• Young women in the Punjab region of Pakistan practice operating sewing machines
  • Colorfully dressed women of Punjab, Pakistan display clothing they produced as part of USAID PYWD project
  • Trainees demonstrate technical skills in electronic circuit building
  • Staff and beneficiaries of the USAID Punjab Youth Workforce Development Project in Pakistan, which is implemented by Louis Berger
  • Punjabi woman wearing cap with project logo operates practices operating sewing machine as part of US
  • Staff and trainees of the USAID Punjab Youth Workforce Development Project in Pakistan
Investing in at-risk youth

In Pakistan, slow economic growth and a poor educational system, combined with limited economic opportunities, have contributed to high levels of youth unemployment. Deep socio-economic inequalities can engender at-risk communities where extremism and instability thrive, where women are restricted from pursuing vocational training and securing jobs, and unemployed youths turn to juvenile crime.

Current economic growth rates in Pakistan are insufficient for the economy to absorb the one million youths seeking entry into the workforce each year. Rising youth unemployment must be addressed to provide a better standard of living for the “youth bulge,” which now comprises more than half of the country’s total population. Southern Punjab, like the rest of Pakistan, also suffers from a mismatch between trained workers and the needs of industry, creating a vicious cycle in which youth are unable to access existing workforce opportunities while industry suffers from a labor force with low productivity.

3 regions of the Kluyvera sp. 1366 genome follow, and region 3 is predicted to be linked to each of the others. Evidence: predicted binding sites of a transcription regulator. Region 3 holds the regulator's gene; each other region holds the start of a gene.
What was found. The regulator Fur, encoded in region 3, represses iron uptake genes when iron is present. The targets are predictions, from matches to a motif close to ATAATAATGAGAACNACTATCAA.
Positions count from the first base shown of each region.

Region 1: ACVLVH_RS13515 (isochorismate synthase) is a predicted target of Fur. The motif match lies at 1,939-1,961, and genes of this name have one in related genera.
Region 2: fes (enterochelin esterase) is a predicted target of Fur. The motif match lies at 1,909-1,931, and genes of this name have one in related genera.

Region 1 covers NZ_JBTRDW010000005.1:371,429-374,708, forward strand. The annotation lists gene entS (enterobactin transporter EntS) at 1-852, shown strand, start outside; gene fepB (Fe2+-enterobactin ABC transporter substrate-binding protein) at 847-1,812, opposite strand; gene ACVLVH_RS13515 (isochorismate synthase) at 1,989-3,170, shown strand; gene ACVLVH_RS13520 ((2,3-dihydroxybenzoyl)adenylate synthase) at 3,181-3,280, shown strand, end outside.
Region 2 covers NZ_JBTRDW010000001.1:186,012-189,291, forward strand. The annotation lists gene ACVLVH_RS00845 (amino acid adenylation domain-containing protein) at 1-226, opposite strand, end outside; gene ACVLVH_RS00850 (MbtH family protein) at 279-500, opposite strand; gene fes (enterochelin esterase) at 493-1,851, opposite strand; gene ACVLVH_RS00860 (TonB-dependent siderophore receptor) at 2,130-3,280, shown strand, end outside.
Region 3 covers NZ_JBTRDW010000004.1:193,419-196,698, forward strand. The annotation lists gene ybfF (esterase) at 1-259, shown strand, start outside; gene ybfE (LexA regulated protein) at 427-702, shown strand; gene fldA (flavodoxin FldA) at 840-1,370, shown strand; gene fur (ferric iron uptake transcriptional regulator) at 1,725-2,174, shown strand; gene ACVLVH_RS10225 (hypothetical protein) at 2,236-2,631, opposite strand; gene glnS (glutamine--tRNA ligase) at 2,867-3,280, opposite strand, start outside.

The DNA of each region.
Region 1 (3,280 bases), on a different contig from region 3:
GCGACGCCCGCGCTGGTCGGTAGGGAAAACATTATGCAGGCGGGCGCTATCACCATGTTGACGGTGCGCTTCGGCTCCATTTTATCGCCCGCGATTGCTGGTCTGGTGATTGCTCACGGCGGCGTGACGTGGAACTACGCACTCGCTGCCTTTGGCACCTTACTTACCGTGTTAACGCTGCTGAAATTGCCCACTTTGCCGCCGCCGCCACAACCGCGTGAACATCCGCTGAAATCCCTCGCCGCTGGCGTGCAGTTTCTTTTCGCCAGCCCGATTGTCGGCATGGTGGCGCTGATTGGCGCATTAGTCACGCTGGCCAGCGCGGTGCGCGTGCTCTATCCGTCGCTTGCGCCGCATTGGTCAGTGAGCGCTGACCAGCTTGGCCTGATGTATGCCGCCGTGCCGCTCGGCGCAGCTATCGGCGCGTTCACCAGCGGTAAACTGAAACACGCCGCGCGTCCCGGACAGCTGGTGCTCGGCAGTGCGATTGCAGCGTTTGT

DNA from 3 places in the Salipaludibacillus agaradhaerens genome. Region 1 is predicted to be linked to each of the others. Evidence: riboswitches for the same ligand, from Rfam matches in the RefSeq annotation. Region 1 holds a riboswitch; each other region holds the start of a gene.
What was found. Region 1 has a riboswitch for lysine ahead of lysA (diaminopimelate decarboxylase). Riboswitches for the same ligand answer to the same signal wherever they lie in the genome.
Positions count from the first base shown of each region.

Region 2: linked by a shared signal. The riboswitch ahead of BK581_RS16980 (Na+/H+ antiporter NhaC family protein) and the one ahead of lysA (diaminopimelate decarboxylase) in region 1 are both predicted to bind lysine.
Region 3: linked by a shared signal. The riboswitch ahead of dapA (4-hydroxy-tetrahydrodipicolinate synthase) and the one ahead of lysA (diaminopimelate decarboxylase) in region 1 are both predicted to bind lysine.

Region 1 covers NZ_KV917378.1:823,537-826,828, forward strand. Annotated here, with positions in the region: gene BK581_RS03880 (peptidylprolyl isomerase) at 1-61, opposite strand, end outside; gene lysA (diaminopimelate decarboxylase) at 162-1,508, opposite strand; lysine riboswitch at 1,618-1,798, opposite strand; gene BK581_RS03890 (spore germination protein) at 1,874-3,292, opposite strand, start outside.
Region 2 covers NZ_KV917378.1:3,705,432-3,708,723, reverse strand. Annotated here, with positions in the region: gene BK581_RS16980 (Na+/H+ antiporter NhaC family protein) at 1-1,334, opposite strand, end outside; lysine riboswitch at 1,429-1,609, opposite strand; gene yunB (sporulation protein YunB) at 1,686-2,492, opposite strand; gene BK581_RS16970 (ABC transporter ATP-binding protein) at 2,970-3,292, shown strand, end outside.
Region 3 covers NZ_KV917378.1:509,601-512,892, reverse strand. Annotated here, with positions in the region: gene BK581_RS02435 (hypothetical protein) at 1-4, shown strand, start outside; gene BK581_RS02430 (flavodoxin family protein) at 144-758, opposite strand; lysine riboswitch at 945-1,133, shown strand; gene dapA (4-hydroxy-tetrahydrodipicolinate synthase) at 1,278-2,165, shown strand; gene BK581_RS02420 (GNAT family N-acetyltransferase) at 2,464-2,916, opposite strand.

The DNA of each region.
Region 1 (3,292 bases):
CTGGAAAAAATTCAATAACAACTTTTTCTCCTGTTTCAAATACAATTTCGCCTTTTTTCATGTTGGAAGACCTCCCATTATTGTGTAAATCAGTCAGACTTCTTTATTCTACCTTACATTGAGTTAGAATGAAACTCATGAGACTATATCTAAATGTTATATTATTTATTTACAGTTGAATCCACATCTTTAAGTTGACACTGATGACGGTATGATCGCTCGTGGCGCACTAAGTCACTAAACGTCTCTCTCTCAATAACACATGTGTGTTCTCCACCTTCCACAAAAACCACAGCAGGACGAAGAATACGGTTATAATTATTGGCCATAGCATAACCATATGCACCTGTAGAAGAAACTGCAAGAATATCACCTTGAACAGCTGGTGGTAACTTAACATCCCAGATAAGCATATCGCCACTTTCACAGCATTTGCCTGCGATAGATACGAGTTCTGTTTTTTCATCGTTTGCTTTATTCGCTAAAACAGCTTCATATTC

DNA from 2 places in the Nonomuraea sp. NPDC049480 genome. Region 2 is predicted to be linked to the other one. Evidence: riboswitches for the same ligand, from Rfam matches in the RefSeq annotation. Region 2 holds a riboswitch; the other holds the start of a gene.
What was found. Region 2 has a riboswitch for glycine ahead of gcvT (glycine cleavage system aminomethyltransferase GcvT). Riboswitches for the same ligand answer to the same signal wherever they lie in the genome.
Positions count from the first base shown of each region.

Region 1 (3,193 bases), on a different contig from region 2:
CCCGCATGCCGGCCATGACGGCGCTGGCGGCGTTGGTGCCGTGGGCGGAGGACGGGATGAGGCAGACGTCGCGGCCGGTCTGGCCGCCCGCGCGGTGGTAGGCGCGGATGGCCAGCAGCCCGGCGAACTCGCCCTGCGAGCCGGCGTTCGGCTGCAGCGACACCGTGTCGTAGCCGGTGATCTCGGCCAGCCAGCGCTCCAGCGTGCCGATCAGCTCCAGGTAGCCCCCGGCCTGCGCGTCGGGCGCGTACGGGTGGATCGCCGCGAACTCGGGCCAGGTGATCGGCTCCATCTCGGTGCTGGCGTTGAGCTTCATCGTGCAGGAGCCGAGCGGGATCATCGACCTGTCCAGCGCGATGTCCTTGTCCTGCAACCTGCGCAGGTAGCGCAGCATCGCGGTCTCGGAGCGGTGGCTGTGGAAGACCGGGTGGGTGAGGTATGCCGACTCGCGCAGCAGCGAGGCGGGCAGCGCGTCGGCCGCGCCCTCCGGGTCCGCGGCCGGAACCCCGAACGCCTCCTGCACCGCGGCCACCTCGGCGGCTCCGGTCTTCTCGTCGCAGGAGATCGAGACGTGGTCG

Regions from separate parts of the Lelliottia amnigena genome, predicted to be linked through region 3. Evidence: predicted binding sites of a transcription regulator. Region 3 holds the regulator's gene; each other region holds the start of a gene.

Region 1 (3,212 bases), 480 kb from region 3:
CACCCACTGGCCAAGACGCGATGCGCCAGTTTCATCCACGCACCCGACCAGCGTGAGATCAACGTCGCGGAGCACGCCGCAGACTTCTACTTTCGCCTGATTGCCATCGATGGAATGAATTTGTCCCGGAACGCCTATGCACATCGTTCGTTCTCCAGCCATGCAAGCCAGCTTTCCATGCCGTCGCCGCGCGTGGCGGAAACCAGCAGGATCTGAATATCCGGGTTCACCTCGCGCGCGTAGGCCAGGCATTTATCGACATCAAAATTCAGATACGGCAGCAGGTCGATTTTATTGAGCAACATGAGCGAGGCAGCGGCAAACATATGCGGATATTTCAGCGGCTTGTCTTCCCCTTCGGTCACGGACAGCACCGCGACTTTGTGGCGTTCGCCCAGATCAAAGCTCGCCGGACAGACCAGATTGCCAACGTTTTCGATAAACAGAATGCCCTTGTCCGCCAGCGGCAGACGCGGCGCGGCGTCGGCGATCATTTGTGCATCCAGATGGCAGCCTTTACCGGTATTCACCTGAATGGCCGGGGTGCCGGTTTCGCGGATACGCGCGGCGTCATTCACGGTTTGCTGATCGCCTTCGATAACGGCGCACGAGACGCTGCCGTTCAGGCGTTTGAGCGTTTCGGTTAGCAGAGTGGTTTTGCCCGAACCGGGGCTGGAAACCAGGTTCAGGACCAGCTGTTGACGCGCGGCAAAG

In 2016, Louis Berger partnered with the United States Agency for International Development (USAID) to implement the Punjab Youth Workforce Development (PYWD) project. The three-year project aims to train and facilitate employment opportunities for 10,000 youths (35 percent women) between the ages of 16 and 29 in the southern Punjab districts of Multan, Lodhran, Bahawalpur and Muzaffargarh.

The USAID-PYWD project comprises three main components:

  • Community engagement: The project engages key leaders, youth and their families in the four target districts to build community support for expanding youth employment opportunities and strengthening outlets for community service and cultural expression.
  • Institutional capacity building: The project is strengthening the capacity of 22 local technical or vocational institutions to provide updated, market-driven courses that equip youth with skills that will allow them to take advantage of emerging job opportunities.
  • Access to workforce education and training: In partnership with leading training providers, the project provides job placements as well as career counseling services to youth and assists them in starting their own businesses by providing interest-free microfinance loans.

Through such activities, the USAID Punjab Youth Workforce Development project is enhancing the technical and vocational education and training sector, mobilizing target communities and improving the standard of living for youth in southern Punjab.